- If more low performing students go on to graduate high school expecting to go to a four-year college, then SAT scores would be expected to decline in the short-term.
- Even though scores decreased for most student groups it cannot be discounted that changes in the type of students taking the SAT has had a negative impact on overall scores as well as scores for individual student groups.
- For example, if there had been a large increase in the number of low performing students taking the SAT from 2006 to 2012 and the increase was proportional to each student group then overall scores would decline as well as the scores for individual student groups.
- This would happen if policies were put in place to increase the number of students taking the SAT who had traditionally not taken it because they didn’t see college as an option. Such policies were put in place in some states like Maine and a number of districts during this time period.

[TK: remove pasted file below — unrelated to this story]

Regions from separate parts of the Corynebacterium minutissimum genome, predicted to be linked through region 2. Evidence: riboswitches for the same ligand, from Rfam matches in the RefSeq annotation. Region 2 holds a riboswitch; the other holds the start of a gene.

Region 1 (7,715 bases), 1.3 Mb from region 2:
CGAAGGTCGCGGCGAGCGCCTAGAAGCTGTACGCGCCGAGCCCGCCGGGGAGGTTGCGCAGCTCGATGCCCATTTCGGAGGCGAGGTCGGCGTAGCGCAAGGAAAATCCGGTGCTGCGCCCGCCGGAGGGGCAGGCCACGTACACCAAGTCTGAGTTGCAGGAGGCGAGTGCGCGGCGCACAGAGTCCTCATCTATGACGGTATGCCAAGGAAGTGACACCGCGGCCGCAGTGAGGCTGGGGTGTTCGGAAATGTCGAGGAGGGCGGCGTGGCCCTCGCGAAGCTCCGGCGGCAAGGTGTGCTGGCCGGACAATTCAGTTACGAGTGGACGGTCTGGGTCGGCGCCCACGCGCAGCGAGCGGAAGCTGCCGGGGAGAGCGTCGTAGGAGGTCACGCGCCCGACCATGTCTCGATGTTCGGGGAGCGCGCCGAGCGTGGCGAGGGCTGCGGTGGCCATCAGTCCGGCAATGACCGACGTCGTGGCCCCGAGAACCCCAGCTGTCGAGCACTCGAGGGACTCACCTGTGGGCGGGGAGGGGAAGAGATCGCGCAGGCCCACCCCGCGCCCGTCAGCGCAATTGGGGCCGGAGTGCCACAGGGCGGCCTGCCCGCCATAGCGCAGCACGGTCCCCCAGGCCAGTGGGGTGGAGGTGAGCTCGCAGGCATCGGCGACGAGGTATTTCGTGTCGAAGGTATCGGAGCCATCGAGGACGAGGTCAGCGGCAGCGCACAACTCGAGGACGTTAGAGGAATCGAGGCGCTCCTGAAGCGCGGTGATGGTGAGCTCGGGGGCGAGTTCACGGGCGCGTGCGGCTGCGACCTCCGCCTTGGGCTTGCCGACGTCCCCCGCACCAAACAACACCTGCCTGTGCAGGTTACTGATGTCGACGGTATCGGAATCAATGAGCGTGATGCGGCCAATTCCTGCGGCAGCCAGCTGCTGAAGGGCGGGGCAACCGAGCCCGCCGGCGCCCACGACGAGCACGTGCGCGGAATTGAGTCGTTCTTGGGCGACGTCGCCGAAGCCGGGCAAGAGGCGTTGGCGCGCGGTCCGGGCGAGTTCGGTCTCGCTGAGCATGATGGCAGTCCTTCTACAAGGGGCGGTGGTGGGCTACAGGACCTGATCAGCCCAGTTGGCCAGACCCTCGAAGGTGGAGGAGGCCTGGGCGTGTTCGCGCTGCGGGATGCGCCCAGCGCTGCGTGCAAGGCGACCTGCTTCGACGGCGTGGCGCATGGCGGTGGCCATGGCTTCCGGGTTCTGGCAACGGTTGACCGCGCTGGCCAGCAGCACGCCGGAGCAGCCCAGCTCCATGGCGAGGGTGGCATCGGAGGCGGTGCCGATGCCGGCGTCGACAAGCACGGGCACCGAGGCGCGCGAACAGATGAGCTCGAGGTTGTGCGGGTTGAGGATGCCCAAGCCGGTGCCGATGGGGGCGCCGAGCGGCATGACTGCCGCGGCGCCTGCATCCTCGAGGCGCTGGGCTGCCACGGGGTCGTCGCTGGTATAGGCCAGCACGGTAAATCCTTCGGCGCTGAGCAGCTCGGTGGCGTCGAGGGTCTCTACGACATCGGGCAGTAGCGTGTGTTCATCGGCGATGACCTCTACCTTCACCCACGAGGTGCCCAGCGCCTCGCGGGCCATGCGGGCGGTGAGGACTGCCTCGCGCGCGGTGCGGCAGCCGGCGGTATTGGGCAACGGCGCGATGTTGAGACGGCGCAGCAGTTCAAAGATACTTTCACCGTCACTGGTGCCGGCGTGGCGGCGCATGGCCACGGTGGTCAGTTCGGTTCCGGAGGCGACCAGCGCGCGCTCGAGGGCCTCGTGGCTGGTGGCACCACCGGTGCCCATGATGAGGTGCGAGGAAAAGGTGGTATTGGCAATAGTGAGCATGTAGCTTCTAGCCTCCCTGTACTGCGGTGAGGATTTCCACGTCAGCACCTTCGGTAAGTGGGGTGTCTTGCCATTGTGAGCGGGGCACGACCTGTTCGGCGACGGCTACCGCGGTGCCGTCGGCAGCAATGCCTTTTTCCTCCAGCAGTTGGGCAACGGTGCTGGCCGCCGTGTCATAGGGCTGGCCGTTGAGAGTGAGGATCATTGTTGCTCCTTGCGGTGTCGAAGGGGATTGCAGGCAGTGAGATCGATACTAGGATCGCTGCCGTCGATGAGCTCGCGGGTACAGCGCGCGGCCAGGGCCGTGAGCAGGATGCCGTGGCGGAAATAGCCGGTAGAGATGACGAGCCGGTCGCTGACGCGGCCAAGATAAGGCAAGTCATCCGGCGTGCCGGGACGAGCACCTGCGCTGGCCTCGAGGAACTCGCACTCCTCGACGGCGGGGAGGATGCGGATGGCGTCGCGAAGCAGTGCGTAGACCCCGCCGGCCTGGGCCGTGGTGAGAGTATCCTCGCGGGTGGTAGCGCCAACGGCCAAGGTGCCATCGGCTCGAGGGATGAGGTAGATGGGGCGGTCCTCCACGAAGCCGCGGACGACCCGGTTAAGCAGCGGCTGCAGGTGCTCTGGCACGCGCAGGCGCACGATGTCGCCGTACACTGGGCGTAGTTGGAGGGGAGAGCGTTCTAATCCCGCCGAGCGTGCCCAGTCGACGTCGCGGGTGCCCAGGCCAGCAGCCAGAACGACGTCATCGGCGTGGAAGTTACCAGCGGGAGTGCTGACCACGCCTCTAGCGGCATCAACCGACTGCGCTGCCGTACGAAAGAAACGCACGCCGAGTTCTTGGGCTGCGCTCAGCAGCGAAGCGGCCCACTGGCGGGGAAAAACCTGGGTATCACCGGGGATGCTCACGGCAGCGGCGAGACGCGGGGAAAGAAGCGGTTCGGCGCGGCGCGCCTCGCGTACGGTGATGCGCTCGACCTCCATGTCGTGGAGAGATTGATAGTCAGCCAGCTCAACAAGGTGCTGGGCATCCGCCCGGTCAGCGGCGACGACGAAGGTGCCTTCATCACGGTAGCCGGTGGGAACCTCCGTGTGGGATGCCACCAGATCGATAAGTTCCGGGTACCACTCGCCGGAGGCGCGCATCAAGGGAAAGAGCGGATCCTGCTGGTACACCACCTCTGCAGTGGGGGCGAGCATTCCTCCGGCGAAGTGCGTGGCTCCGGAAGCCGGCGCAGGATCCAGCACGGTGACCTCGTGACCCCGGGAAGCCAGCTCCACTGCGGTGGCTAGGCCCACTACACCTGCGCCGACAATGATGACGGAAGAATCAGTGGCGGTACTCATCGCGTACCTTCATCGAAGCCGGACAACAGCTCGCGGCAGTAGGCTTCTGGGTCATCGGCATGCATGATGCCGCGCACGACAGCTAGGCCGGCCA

Dr. Neill also took exception to my criticism that FairTest only considered SAT scores. He rightly points out that FairTest has a number of reports and articles using other data to back up their claim. However, FairTest doesn’t provide this additional information in their press release. Yes, the press release was about the SAT results but then they should have put SAT results in the proper context. If FairTest had stated in their press release that SAT results show a similar pattern as other indicators that showed our education system in decline since NCLB that would be more acceptable. But to say “Continuing SAT Decline Shows Failure of Test-Driven, K-12 Schools; Average Score Plunged 20 Points in Past Six Years; U.S. Education Headed in Wrong Direction” is not putting the SAT in context to support previous research. The headline is clearly saying SAT scores by themselves prove our schools have been in decline and that is what they wanted to media to report on even though such claims cannot be made based on SAT scores alone.